A 52-hour Salvation Army Red Kettle Campaign by one man raised more than $2,000.
Timm Mews says he raised $2,064.61 during his marathon bell-ringing stint.
He says the Marshfield is still in need of bell-ringers throughout the holiday season.
A Marshfield man succeeded in ringing a bell for the Salvation Army's Red Kettle Campaign for 52 hours.
Timm Mews was determined to set a record for bell ringing.
He's volunteered as a bell ringer since 2007. Mews told Newsline 9 he felt good after reaching his goal, saying he felt like he could have continued.
Mews says he got the idea for the record from a YouTube video.
"I thought, ‘Wow, this is doable. I'm going to try that.' So, I made up my mind then that I would plan the whole year to make a world record attempt this year," said Mews.
He tells Newsline 9 the current record is 51 hours.
Mews says even though a lot of planning has gone into this, it's still been difficult.
"If I can make it to six in the morning, Saturday morning, and see daylight, I think I'll have a really good chance at making a record, but if I fail, it's going to be during the night," said Mews.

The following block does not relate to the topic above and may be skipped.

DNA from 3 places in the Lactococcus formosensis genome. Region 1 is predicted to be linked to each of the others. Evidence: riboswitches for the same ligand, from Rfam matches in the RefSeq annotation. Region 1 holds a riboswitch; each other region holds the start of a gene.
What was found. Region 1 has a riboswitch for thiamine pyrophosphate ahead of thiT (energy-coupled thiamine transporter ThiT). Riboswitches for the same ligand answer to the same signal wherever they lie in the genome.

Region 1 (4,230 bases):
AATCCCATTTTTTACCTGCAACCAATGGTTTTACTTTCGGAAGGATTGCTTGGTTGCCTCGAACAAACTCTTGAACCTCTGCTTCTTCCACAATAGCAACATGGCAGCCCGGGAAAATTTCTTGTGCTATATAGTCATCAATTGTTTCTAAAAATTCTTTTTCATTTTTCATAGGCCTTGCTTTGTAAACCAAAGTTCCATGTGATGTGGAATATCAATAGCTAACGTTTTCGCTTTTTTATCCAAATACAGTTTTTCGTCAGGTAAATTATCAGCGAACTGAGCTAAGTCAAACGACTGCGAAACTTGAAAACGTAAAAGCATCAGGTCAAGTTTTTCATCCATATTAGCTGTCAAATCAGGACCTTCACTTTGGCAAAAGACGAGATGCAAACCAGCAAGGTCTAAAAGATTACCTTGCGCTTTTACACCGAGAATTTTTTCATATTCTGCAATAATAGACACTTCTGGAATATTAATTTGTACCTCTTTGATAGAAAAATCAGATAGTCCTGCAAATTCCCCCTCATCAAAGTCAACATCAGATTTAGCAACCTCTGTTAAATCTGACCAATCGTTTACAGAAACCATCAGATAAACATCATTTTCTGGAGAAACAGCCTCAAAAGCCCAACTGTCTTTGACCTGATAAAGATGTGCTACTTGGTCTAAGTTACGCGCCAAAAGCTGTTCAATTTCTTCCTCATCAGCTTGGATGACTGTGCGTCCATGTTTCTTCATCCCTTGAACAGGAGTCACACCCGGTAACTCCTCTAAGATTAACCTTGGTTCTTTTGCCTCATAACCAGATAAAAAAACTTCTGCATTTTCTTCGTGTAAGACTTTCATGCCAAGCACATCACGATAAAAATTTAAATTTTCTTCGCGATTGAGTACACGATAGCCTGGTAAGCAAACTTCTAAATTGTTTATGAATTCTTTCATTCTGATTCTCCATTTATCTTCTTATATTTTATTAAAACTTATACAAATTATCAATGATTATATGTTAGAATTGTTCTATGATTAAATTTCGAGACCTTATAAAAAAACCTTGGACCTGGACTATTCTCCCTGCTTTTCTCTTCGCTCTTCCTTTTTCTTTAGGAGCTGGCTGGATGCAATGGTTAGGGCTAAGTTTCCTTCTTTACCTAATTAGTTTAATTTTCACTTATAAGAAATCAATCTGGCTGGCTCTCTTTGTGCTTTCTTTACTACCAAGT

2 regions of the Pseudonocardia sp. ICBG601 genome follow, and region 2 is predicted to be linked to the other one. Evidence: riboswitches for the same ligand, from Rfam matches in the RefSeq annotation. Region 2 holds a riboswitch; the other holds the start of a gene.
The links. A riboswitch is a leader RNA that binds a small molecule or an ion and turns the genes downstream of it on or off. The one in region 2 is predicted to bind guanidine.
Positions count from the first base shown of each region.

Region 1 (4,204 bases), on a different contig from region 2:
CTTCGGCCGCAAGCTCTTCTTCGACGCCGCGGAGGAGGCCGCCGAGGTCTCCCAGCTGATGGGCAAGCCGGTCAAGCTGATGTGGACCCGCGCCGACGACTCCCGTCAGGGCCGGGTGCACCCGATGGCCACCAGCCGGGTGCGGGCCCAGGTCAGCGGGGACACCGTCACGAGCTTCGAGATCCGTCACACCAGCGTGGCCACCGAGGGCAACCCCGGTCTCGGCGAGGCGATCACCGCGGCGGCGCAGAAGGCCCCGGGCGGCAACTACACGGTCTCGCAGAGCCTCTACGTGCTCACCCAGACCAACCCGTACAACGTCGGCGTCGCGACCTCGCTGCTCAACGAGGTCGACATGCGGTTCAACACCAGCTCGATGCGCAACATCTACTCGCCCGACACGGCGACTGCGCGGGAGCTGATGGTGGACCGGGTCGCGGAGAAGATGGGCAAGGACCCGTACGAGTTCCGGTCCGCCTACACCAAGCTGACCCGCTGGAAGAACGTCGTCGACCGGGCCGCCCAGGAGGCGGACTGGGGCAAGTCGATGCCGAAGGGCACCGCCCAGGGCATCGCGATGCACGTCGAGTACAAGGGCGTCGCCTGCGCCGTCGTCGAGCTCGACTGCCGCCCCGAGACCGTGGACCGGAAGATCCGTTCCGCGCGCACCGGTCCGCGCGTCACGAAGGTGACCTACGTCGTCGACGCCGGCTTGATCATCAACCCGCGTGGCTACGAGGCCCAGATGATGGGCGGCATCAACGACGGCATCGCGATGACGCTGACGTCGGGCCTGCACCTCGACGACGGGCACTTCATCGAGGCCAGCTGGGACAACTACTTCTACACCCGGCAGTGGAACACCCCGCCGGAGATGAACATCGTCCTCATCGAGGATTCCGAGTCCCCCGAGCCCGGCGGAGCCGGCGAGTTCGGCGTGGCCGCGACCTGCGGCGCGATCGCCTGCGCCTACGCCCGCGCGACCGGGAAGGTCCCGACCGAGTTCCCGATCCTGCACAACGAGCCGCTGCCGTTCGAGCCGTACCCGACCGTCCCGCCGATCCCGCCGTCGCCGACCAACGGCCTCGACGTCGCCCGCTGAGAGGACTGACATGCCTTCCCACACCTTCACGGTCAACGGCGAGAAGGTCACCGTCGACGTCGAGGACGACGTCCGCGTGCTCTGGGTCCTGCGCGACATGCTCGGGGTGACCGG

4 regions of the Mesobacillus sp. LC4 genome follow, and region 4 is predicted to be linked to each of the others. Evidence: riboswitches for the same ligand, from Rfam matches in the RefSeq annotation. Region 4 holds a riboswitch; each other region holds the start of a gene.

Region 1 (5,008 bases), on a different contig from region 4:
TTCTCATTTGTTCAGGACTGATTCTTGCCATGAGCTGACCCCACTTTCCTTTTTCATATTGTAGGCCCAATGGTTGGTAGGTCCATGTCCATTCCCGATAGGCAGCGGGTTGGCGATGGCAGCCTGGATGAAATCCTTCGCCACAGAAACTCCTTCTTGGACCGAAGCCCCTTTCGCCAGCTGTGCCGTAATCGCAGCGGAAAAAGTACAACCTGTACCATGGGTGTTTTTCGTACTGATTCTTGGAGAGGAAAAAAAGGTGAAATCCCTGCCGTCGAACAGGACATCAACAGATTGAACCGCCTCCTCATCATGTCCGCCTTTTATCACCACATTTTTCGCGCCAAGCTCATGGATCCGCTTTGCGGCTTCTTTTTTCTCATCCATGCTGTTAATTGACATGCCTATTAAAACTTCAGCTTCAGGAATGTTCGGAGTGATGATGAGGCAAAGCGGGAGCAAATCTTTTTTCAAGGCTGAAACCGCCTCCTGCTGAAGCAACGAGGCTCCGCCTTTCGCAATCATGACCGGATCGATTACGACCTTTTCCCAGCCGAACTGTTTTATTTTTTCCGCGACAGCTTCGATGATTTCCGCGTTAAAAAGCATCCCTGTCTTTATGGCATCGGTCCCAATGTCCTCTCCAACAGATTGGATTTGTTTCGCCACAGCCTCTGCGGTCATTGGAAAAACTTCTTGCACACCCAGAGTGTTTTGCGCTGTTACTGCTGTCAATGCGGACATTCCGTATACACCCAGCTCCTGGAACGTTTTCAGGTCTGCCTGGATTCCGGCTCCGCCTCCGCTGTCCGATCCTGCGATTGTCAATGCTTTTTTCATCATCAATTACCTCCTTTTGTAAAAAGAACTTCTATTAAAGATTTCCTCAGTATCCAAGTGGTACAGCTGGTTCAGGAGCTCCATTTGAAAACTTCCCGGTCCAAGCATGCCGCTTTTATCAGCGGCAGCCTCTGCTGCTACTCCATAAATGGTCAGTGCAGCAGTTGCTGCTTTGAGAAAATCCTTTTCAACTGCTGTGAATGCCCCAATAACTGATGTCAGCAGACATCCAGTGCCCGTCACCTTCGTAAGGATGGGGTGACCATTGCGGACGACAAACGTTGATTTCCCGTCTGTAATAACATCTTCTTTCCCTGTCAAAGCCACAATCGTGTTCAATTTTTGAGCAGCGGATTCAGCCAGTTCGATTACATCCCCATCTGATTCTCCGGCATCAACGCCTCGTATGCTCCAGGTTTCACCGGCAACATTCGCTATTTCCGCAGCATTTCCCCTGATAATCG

He says he's sticking to the rules that most bell ringers follow. That means no sitting or eating.
"Everybody walking by with doughnuts, those look good," said Mews.
And if you're wondering about bathroom breaks, he gets ten minutes every four hours.
"I thought, ‘Oh, no problem.' I'm telling you, man, last night, I hit that 3 hour period at 5 o'clock – didn't get a break until 6 – oh, that was bad," said Mews.
If Mews succeeds, he'll wrap up his shift with a last bell ring at 10 o'clock Saturday night.
"I have a feeling I'm going to get in the house and – head hit the pillow and be out," said Mews.
But he says his most important goal is filling the kettle with money for the Salvation Army.
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